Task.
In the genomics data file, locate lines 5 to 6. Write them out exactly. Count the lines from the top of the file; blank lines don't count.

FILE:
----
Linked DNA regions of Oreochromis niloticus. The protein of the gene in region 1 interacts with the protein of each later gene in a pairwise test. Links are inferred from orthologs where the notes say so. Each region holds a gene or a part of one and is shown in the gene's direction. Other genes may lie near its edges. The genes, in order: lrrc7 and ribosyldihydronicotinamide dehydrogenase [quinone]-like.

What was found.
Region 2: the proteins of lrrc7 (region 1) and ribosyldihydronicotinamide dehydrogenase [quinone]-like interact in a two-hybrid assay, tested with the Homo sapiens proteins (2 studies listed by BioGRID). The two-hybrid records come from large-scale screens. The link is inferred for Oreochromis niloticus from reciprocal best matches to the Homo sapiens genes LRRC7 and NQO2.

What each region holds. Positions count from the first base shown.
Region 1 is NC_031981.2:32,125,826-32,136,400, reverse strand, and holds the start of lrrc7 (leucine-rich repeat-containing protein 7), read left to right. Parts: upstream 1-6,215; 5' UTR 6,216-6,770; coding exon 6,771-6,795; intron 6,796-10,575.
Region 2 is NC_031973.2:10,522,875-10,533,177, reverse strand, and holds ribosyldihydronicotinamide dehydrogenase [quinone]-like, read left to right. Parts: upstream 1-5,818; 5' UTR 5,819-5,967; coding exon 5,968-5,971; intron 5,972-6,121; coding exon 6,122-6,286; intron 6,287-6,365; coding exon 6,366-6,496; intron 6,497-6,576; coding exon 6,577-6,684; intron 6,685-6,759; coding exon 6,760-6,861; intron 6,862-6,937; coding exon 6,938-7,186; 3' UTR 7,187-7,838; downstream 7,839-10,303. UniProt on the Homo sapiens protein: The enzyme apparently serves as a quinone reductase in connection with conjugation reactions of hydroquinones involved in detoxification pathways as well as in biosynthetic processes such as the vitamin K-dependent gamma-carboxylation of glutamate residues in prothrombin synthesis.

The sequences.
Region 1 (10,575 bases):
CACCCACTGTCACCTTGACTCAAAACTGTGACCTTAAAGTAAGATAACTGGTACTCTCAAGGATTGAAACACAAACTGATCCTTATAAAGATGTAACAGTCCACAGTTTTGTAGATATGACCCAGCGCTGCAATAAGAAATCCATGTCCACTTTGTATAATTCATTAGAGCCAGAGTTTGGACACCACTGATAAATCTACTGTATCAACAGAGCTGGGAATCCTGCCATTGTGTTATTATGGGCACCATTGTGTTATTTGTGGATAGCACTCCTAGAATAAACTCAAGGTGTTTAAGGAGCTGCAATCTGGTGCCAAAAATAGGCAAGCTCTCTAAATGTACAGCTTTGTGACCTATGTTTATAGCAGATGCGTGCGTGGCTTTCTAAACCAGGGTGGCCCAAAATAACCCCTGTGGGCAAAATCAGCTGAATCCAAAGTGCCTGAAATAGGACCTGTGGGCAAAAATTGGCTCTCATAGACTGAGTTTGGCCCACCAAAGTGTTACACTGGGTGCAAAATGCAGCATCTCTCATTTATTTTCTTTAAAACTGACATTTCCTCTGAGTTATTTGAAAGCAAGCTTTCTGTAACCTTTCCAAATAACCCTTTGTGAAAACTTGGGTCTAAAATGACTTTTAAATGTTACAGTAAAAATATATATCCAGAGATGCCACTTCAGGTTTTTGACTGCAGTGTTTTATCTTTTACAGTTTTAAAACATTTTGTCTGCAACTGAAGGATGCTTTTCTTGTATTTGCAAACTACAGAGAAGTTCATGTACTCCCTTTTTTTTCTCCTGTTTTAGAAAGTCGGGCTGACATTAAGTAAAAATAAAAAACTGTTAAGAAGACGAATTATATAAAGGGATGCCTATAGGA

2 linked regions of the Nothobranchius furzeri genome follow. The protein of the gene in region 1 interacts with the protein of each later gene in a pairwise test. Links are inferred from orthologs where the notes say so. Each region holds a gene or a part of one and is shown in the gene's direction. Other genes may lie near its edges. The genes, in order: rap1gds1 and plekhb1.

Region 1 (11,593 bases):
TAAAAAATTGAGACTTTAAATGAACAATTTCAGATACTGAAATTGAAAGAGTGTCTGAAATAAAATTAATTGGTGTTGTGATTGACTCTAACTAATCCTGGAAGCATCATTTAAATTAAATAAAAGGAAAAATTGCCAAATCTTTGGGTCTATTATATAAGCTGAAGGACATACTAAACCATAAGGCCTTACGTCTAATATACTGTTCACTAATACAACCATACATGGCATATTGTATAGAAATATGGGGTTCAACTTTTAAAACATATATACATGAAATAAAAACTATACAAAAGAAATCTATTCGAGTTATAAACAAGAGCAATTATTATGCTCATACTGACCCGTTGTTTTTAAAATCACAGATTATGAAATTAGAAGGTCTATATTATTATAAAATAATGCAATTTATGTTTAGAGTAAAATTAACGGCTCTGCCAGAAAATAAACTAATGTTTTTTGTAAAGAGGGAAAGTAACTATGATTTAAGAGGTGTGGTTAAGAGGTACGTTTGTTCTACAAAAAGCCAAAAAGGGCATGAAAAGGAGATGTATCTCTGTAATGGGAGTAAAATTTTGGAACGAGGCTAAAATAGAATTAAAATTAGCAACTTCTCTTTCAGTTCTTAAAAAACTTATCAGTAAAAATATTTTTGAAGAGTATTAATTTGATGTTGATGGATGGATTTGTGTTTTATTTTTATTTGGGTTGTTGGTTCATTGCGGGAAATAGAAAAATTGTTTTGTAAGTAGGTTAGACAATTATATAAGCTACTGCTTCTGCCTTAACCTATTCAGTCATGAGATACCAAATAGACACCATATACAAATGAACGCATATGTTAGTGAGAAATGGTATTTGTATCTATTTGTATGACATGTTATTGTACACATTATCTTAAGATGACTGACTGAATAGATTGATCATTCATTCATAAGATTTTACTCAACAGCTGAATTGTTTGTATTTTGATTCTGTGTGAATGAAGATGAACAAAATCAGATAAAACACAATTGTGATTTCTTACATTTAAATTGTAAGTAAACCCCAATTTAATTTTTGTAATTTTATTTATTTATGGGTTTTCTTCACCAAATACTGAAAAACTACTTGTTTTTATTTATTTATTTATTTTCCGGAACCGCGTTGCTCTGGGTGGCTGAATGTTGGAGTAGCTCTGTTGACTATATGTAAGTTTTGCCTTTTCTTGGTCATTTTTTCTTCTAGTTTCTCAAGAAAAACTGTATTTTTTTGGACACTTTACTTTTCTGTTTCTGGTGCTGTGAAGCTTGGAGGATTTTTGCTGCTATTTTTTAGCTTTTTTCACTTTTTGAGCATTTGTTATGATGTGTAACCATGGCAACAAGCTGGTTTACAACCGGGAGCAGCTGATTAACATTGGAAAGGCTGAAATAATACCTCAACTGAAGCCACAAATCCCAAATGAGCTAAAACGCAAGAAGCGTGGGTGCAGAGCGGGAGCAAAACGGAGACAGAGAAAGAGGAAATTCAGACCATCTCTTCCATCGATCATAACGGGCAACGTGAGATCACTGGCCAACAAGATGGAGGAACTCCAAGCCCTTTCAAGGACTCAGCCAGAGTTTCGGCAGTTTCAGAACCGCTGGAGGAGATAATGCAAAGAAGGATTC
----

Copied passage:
Region 1 is NC_031981.2:32,125,826-32,136,400, reverse strand, and holds the start of lrrc7 (leucine-rich repeat-containing protein 7), read left to right. Parts: upstream 1-6,215; 5' UTR 6,216-6,770; coding exon 6,771-6,795; intron 6,796-10,575.
Region 2 is NC_031973.2:10,522,875-10,533,177, reverse strand, and holds ribosyldihydronicotinamide dehydrogenase [quinone]-like, read left to right. Parts: upstream 1-5,818; 5' UTR 5,819-5,967; coding exon 5,968-5,971; intron 5,972-6,121; coding exon 6,122-6,286; intron 6,287-6,365; coding exon 6,366-6,496; intron 6,497-6,576; coding exon 6,577-6,684; intron 6,685-6,759; coding exon 6,760-6,861; intron 6,862-6,937; coding exon 6,938-7,186; 3' UTR 7,187-7,838; downstream 7,839-10,303. UniProt on the Homo sapiens protein: The enzyme apparently serves as a quinone reductase in connection with conjugation reactions of hydroquinones involved in detoxification pathways as well as in biosynthetic processes such as the vitamin K-dependent gamma-carboxylation of glutamate residues in prothrombin synthesis.